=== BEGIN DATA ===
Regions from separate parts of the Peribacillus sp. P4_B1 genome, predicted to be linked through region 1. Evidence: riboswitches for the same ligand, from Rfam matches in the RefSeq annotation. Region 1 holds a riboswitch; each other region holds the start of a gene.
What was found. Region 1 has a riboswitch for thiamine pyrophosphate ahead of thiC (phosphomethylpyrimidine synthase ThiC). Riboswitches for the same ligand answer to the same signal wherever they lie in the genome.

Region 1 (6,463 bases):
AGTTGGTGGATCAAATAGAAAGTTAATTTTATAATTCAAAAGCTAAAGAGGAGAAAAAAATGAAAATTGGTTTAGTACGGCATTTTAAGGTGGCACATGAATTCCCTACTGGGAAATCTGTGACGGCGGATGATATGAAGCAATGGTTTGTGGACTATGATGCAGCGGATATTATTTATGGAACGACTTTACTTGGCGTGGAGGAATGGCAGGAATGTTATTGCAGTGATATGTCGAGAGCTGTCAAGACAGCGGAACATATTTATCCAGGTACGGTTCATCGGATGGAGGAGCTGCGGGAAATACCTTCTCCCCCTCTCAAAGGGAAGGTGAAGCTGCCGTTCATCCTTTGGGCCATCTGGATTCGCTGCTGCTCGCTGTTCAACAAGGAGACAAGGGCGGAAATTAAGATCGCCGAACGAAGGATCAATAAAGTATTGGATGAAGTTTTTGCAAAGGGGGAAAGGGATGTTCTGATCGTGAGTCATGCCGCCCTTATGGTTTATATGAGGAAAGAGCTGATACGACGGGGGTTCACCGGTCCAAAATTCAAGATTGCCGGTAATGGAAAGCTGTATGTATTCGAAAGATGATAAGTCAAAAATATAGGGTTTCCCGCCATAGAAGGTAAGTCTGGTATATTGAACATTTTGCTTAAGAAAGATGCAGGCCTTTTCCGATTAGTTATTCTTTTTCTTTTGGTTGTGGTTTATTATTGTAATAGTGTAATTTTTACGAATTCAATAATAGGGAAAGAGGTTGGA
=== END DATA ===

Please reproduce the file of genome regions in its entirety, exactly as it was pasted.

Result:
Regions from separate parts of the Peribacillus sp. P4_B1 genome, predicted to be linked through region 1. Evidence: riboswitches for the same ligand, from Rfam matches in the RefSeq annotation. Region 1 holds a riboswitch; each other region holds the start of a gene.
What was found. Region 1 has a riboswitch for thiamine pyrophosphate ahead of thiC (phosphomethylpyrimidine synthase ThiC). Riboswitches for the same ligand answer to the same signal wherever they lie in the genome.

Region 1 (6,463 bases):
AGTTGGTGGATCAAATAGAAAGTTAATTTTATAATTCAAAAGCTAAAGAGGAGAAAAAAATGAAAATTGGTTTAGTACGGCATTTTAAGGTGGCACATGAATTCCCTACTGGGAAATCTGTGACGGCGGATGATATGAAGCAATGGTTTGTGGACTATGATGCAGCGGATATTATTTATGGAACGACTTTACTTGGCGTGGAGGAATGGCAGGAATGTTATTGCAGTGATATGTCGAGAGCTGTCAAGACAGCGGAACATATTTATCCAGGTACGGTTCATCGGATGGAGGAGCTGCGGGAAATACCTTCTCCCCCTCTCAAAGGGAAGGTGAAGCTGCCGTTCATCCTTTGGGCCATCTGGATTCGCTGCTGCTCGCTGTTCAACAAGGAGACAAGGGCGGAAATTAAGATCGCCGAACGAAGGATCAATAAAGTATTGGATGAAGTTTTTGCAAAGGGGGAAAGGGATGTTCTGATCGTGAGTCATGCCGCCCTTATGGTTTATATGAGGAAAGAGCTGATACGACGGGGGTTCACCGGTCCAAAATTCAAGATTGCCGGTAATGGAAAGCTGTATGTATTCGAAAGATGATAAGTCAAAAATATAGGGTTTCCCGCCATAGAAGGTAAGTCTGGTATATTGAACATTTTGCTTAAGAAAGATGCAGGCCTTTTCCGATTAGTTATTCTTTTTCTTTTGGTTGTGGTTTATTATTGTAATAGTGTAATTTTTACGAATTCAATAATAGGGAAAGAGGTTGGA